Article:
23 Mar The BOP and ICE To Work Together Under North Carolina SB 101
The week of Mar. 8, the North Carolina Senate Judiciary Committee approved a bill requiring ICE and BOP facilities to work together. Some amendments to North Carolina Senate Bill (SB) 101 were made. However, the bill has passed through the committee and will continue through the process in the North Carolina General Assembly. If the governor signs the bill, it could change the lives of a large population in the state. Further, the bill would impact the state’s economy in an unexpected way. What exactly is the bill asking ICE and law enforcement to do? And what could it mean for other states?
A Quick Breakdown of North Carolina SB 101
State lawmakers introduced North Carolina SB 101 into the 2021-2022 North Carolina General Assembly. The latest action with SB 101 was on Mar. 11, when lawmakers considered the amendments. This took place after the bill was with the Senate Judiciary Committee and passed its third reading.
The bill requires a relationship between ICE, BOP officials and law enforcement. It contains four main provisions:
- It requires that ICE must be queried when someone charged with certain offenses has unknown citizenship status.
- The bill requires that a judicial officer order a prisoner to be in custody for 48 hours or until ICE resolves the request if subject to a detainer and administrative warrant.
- It creates a Class 3 misdemeanor for the willful failure to query ICE or detain someone in certain cases.
- It creates reporting requirements for when prison officials must make ICE queries.
The bill, if adopted and signed into law, would be active Dec. 1, 2021.
The Deeper Implications Behind The Bill
The bill’s aim takes a deeper look into the relationship between state law enforcement and ICE. Because of the ongoing police reform discussions, the next moves for police feel unclear. Movements aiming to “defund” or “abolish” the police are more prominent than ever. This bill would cement the funding and current existence of law enforcement throughout the state.
This is because another bill coming alongside SB 101, which is called the Police Funding Protection Act, makes it so. Senator Danny Britt, a cosponsor of SB 101 and the Police Funding Protection Act, spoke to The News & Observer saying, “The Police Funding Protection Act seeks to encourage cities and counties not to defund their law enforcement agencies.”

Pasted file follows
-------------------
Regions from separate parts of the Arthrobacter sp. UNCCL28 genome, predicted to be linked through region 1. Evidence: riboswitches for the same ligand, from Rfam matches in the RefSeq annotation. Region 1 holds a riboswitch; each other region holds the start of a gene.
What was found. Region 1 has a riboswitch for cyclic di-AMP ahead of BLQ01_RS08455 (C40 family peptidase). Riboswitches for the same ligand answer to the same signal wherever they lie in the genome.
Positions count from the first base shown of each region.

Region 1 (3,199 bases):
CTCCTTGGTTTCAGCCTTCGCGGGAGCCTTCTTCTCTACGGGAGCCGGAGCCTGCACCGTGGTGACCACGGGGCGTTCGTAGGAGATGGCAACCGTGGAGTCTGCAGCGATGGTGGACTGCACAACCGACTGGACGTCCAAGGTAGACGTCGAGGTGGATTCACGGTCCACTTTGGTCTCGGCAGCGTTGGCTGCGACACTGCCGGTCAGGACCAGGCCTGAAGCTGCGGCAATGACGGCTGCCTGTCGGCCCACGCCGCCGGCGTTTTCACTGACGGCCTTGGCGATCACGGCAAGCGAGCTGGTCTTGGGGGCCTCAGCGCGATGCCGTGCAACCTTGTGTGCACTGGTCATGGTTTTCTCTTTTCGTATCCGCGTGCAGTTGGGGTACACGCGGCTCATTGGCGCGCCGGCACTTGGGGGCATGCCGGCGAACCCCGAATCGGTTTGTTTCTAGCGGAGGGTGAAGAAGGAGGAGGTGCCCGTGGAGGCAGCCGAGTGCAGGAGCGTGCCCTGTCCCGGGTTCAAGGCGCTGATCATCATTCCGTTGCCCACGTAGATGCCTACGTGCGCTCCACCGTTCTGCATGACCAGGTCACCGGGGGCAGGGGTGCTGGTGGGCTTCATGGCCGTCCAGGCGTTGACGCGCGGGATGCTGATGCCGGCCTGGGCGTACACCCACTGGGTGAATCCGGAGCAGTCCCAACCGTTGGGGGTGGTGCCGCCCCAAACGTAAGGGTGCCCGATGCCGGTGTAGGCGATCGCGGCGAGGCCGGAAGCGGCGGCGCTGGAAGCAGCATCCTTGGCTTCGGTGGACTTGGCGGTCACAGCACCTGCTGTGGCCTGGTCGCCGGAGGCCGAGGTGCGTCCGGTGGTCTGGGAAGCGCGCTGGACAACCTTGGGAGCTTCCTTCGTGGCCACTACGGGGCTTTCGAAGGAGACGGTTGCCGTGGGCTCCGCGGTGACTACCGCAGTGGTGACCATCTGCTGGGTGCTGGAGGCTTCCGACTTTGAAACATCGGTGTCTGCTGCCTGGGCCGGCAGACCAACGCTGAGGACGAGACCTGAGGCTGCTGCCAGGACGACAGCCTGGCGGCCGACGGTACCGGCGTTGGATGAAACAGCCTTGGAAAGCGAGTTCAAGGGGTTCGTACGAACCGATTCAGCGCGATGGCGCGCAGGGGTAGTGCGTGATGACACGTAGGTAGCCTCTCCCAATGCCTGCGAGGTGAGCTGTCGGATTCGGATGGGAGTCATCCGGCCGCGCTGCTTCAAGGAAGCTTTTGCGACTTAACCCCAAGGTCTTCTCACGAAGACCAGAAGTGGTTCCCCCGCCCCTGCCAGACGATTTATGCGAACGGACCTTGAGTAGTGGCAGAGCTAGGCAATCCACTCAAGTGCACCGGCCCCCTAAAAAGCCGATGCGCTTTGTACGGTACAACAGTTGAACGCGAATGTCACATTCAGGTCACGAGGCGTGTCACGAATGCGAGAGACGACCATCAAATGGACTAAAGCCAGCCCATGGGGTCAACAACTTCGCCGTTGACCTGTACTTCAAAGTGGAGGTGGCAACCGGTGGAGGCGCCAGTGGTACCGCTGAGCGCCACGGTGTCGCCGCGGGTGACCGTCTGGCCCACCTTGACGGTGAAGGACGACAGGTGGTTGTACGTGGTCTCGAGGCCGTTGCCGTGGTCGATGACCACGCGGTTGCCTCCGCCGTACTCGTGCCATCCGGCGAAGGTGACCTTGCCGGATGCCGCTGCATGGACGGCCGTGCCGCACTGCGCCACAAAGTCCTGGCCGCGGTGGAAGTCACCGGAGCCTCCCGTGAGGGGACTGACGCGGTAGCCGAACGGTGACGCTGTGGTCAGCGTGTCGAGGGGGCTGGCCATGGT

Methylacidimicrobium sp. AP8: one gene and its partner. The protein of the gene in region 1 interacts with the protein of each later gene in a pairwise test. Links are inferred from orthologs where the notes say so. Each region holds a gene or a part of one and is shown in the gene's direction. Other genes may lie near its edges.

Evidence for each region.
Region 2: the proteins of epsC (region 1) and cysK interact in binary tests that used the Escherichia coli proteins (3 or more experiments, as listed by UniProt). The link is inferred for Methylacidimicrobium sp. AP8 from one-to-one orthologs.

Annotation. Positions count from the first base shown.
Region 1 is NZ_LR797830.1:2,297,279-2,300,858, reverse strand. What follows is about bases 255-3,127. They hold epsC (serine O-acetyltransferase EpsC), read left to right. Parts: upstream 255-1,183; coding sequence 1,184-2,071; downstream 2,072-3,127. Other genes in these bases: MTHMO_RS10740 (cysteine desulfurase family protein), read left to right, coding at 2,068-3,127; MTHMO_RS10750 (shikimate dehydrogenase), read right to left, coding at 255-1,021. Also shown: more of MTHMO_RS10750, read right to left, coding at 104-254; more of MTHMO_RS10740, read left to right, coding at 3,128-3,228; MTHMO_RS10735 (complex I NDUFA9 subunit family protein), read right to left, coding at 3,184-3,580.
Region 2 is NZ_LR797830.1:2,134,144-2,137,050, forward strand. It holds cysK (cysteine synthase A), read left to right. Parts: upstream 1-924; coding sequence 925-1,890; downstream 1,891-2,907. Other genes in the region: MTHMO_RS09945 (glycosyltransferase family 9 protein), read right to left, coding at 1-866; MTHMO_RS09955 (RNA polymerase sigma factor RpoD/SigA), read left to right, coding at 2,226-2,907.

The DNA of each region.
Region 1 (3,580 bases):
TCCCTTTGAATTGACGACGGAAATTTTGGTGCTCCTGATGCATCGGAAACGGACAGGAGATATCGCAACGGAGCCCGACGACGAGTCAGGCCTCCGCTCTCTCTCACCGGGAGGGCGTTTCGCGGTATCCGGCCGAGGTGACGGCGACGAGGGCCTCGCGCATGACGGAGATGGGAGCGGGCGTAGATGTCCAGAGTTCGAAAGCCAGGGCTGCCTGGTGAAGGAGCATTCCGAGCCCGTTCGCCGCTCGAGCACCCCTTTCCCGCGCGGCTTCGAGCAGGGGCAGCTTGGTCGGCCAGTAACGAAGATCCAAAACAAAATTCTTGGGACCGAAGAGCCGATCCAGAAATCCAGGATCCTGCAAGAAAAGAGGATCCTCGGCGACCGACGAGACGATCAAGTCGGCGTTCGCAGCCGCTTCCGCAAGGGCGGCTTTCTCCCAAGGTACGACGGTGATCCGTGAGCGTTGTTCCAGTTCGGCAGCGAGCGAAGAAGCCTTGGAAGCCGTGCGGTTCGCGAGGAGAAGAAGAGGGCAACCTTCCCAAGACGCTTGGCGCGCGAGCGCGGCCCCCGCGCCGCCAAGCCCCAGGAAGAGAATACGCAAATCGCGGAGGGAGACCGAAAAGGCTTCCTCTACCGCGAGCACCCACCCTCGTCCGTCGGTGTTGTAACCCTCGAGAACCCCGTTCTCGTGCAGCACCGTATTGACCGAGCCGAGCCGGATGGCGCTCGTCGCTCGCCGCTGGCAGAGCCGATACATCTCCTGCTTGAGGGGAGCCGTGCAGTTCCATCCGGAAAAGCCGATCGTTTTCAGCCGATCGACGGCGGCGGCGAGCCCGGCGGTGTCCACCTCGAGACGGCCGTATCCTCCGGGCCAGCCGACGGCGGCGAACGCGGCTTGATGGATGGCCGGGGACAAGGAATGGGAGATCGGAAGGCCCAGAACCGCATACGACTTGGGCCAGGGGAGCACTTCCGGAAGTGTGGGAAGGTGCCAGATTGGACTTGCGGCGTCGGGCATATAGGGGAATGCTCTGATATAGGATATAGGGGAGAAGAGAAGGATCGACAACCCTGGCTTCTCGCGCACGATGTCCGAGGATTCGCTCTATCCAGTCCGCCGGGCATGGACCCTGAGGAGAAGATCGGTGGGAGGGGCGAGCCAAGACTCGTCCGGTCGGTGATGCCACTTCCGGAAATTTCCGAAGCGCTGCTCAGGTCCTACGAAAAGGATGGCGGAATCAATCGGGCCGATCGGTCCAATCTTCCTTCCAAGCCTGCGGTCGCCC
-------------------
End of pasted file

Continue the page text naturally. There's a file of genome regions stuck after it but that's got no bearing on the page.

Together, the Police Funding Protection Act and SB 101 work to maintain current police budgets in two different ways. The Police Funding Protection Act uses a punishment-style tactic for counties who would otherwise plan on defunding police. North Carolina SB 101 ensures that money will be maintained to carry out the processes it lists out when enacted.
Opponents of the bill recognize such sentiments and disagree that these bills are the right way to go about it. As Felicia Arriaga, Ph.D., an immigrant-rights activist and professor at Appalachian State University told ABC 13 News, “If the goal is to really increase community relationships, which so many of our law enforcement agencies across the country and across the state are trying to do that, this would actually hinder any type of trust in process.”
Concerns about SB 101’s Impact in North Carolina
The bill obviously raises concerns about immigrant protections. The bill also raises concerns about how officials treat people in detention centers with regards to healthcare. When ICE detainees are held by ICE, they are often put into regional detention centers around the country. These regional detention centers often lack the healthcare capabilities ordinarily found in prisons (which aren’t that great to begin with).
There is plenty of historical and statistical evidence to prove these claims. For example, Clara Long told Human Rights Watch, “ICE has proven unable or unwilling to provide adequately for the health and safety of the people it detains.” The case Long was referencing was 15 “Detainee Death Reviews,” which were released between Dec. 2015 to Apr. 2017.
It also has the potential to harm essential businesses throughout North Carolina. There are 550,000 immigrants in the workforce, according to the North Carolina Justice Center. Of that number 150,000 are part of North Carolina’s farming industry. This number comprises 51% of the farming workforce. Costs of local products would increase for everyone and ultimately impact every state citizen.
Most North Carolina immigrants are in prime working age — 64.7% are between the ages of 25 and 54 years old. Losing out on the potential for possible future economic growth fueled by such a large group could be devastating to North Carolina’s economy.
How Likely Is It The Bill Will Pass?
As of now, it is hard to say whether or not North Carolina SB 101 or the Police Funding Protection Act will be signed by Governor Roy Cooper even if they pass the Republican-dominated General Assembly. The only possible prediction is based on a similar, previous bills. Back in 2019, HB 370 was on the docket and had a very similar purpose to SB 101. HB 370 required local authorities and law enforcement to work with ICE. Although the bill passed through the General Assembly, Gov. Cooper vetoed it. The current distribution of political control is roughly equal today.